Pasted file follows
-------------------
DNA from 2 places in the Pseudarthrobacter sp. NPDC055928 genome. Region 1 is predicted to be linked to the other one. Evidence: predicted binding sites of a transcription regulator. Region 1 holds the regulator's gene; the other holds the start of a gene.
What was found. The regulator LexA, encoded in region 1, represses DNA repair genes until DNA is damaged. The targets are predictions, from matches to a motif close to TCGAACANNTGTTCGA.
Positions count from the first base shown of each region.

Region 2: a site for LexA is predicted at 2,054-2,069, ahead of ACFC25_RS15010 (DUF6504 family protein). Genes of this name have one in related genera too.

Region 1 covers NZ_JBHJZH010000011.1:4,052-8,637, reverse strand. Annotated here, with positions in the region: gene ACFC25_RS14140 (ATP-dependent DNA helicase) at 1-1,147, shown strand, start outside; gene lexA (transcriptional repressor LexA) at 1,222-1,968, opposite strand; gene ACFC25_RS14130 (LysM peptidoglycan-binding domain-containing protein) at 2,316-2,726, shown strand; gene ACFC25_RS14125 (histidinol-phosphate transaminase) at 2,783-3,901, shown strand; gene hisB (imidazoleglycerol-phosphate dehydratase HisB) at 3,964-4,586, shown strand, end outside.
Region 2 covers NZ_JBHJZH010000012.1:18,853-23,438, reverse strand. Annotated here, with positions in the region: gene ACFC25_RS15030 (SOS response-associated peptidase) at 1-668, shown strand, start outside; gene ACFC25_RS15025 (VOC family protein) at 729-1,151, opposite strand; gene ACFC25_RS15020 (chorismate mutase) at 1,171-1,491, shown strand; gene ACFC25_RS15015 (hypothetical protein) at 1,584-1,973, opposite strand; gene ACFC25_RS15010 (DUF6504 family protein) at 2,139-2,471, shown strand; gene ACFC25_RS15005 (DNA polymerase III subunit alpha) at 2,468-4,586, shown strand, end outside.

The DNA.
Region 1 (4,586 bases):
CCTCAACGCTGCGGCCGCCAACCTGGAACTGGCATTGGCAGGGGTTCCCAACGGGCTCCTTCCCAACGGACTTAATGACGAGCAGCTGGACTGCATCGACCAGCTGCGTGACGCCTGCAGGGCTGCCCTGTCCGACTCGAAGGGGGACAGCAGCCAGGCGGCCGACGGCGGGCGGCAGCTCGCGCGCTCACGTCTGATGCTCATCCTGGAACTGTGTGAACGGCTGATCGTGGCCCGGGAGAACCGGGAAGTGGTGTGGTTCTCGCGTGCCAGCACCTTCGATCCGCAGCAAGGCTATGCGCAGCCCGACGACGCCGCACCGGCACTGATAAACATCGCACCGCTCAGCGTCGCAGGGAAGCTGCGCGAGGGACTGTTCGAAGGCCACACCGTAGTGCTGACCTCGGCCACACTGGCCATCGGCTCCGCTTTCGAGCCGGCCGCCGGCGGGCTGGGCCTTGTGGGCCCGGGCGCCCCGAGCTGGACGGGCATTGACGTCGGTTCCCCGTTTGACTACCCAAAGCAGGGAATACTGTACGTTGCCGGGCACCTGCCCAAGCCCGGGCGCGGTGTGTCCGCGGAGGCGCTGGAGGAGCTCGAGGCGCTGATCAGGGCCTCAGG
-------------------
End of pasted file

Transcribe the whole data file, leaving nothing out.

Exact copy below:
DNA from 2 places in the Pseudarthrobacter sp. NPDC055928 genome. Region 1 is predicted to be linked to the other one. Evidence: predicted binding sites of a transcription regulator. Region 1 holds the regulator's gene; the other holds the start of a gene.
What was found. The regulator LexA, encoded in region 1, represses DNA repair genes until DNA is damaged. The targets are predictions, from matches to a motif close to TCGAACANNTGTTCGA.
Positions count from the first base shown of each region.

Region 2: a site for LexA is predicted at 2,054-2,069, ahead of ACFC25_RS15010 (DUF6504 family protein). Genes of this name have one in related genera too.

Region 1 covers NZ_JBHJZH010000011.1:4,052-8,637, reverse strand. Annotated here, with positions in the region: gene ACFC25_RS14140 (ATP-dependent DNA helicase) at 1-1,147, shown strand, start outside; gene lexA (transcriptional repressor LexA) at 1,222-1,968, opposite strand; gene ACFC25_RS14130 (LysM peptidoglycan-binding domain-containing protein) at 2,316-2,726, shown strand; gene ACFC25_RS14125 (histidinol-phosphate transaminase) at 2,783-3,901, shown strand; gene hisB (imidazoleglycerol-phosphate dehydratase HisB) at 3,964-4,586, shown strand, end outside.
Region 2 covers NZ_JBHJZH010000012.1:18,853-23,438, reverse strand. Annotated here, with positions in the region: gene ACFC25_RS15030 (SOS response-associated peptidase) at 1-668, shown strand, start outside; gene ACFC25_RS15025 (VOC family protein) at 729-1,151, opposite strand; gene ACFC25_RS15020 (chorismate mutase) at 1,171-1,491, shown strand; gene ACFC25_RS15015 (hypothetical protein) at 1,584-1,973, opposite strand; gene ACFC25_RS15010 (DUF6504 family protein) at 2,139-2,471, shown strand; gene ACFC25_RS15005 (DNA polymerase III subunit alpha) at 2,468-4,586, shown strand, end outside.

The DNA.
Region 1 (4,586 bases):
CCTCAACGCTGCGGCCGCCAACCTGGAACTGGCATTGGCAGGGGTTCCCAACGGGCTCCTTCCCAACGGACTTAATGACGAGCAGCTGGACTGCATCGACCAGCTGCGTGACGCCTGCAGGGCTGCCCTGTCCGACTCGAAGGGGGACAGCAGCCAGGCGGCCGACGGCGGGCGGCAGCTCGCGCGCTCACGTCTGATGCTCATCCTGGAACTGTGTGAACGGCTGATCGTGGCCCGGGAGAACCGGGAAGTGGTGTGGTTCTCGCGTGCCAGCACCTTCGATCCGCAGCAAGGCTATGCGCAGCCCGACGACGCCGCACCGGCACTGATAAACATCGCACCGCTCAGCGTCGCAGGGAAGCTGCGCGAGGGACTGTTCGAAGGCCACACCGTAGTGCTGACCTCGGCCACACTGGCCATCGGCTCCGCTTTCGAGCCGGCCGCCGGCGGGCTGGGCCTTGTGGGCCCGGGCGCCCCGAGCTGGACGGGCATTGACGTCGGTTCCCCGTTTGACTACCCAAAGCAGGGAATACTGTACGTTGCCGGGCACCTGCCCAAGCCCGGGCGCGGTGTGTCCGCGGAGGCGCTGGAGGAGCTCGAGGCGCTGATCAGGGCCTCAGG